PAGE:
Duke of Gordon's three daughters (1870-1885)/The bonny House o' Airly
THE BONNY HOUSE OF AIRLY.
It fell on a day, and a bonny summer day,
When the corn grew green and yellow,
That there fell out a great dispute
Between Argyle and Airly.
Argyle has raised a hundred men,
A hundred men and mairly;
And he has gone to the back of Dunkeld,
To plunder the bonny house of Airly.
The lady looked over her window,
And O! but she looked weary,
And she espied the great Argyle
Coming to plunder the bonny house of Airly.
Come down, come down, Madam he says,
Come down and kiss me fairly;
I will not kiss thee, great Argyle,
If you should not leave a standing stone in Airly.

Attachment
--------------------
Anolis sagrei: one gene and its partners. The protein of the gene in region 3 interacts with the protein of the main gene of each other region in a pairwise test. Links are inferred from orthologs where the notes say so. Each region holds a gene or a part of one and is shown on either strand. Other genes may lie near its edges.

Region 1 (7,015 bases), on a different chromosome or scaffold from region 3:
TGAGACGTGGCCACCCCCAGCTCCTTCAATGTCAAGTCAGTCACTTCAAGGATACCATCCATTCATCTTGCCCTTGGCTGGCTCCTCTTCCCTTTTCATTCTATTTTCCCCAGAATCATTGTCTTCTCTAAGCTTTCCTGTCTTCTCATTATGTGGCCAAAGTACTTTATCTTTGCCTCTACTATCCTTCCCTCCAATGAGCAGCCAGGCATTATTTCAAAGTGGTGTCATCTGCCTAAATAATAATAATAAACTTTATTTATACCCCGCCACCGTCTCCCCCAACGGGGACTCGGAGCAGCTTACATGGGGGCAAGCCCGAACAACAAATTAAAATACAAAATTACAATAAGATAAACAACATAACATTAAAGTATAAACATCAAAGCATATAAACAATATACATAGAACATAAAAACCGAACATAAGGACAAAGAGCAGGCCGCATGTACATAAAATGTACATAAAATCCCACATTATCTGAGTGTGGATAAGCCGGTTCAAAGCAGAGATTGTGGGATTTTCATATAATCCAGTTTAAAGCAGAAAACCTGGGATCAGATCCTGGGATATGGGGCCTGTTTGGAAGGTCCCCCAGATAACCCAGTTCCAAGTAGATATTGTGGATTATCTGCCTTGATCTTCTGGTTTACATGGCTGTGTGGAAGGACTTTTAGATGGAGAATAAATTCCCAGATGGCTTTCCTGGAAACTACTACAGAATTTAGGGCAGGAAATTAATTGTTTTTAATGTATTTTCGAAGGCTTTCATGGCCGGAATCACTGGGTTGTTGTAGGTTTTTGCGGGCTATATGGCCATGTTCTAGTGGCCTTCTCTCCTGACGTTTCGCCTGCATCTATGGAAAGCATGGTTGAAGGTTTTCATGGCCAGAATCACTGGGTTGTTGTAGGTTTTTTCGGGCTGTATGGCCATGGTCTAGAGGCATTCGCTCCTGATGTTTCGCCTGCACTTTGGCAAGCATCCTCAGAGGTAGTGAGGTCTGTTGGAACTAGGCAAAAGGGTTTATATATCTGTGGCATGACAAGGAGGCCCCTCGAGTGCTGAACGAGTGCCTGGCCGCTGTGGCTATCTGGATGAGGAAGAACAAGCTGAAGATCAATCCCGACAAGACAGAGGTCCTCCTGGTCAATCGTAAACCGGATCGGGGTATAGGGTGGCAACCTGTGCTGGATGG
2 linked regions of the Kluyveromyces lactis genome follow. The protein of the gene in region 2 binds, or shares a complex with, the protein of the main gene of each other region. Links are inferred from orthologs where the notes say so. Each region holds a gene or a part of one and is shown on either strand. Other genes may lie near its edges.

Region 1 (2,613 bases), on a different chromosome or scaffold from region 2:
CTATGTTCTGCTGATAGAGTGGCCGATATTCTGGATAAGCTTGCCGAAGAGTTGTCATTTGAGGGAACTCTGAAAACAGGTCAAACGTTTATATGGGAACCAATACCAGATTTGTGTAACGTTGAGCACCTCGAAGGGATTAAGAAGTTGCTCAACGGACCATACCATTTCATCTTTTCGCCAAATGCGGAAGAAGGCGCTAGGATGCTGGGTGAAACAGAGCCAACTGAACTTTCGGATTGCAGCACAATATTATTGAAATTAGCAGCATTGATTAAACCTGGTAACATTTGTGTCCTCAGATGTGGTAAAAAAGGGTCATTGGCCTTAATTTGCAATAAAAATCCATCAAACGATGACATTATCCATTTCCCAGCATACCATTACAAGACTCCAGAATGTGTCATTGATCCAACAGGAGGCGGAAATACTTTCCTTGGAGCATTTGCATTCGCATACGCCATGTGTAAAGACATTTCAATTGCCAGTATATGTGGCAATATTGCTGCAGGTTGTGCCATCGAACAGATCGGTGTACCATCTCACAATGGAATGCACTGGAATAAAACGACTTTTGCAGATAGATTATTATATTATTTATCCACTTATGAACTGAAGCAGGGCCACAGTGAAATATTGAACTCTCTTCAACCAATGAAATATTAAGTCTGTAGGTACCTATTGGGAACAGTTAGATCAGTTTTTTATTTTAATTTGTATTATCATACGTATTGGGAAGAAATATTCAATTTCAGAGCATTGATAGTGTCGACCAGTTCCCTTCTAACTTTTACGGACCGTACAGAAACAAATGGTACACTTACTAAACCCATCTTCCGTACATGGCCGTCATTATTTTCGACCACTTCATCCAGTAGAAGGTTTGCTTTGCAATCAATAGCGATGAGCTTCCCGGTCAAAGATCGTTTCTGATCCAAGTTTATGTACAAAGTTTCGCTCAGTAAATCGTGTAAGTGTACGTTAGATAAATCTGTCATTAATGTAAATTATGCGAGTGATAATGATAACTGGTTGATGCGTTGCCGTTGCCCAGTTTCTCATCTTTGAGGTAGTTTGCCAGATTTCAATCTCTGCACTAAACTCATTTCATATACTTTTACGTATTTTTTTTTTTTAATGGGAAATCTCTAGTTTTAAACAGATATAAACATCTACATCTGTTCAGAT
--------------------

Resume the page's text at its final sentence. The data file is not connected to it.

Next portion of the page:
He has ta'en her by the middle so small,
Says, lady, where is your dowry?
It is up and down the bonny burn-side,
Among the plantings of Airly.
They sought it up they sought it down,
They sought it late and early,
And found it in the bonny palm tree,
That shines on the bowling green of Airly.
He has ta'en her by the left shoulder,
And O but she looked weary,
And laid her down on the green bank,
Till he plundered the bonny, house of Airly.
O! if my lord was at home,
As this night he's wi' Charlie,
Great Argyle and all his men
Durst not plunder the bonny house of Airly.
'Tis ten bonny sons I have born,
And the eleventh ne'er saw his daddie;
And if I had a hundred more
I would give them all to Charlie.
This work was published before January 1, 1928, and is in the public domain worldwide because the author died at least 100 years ago.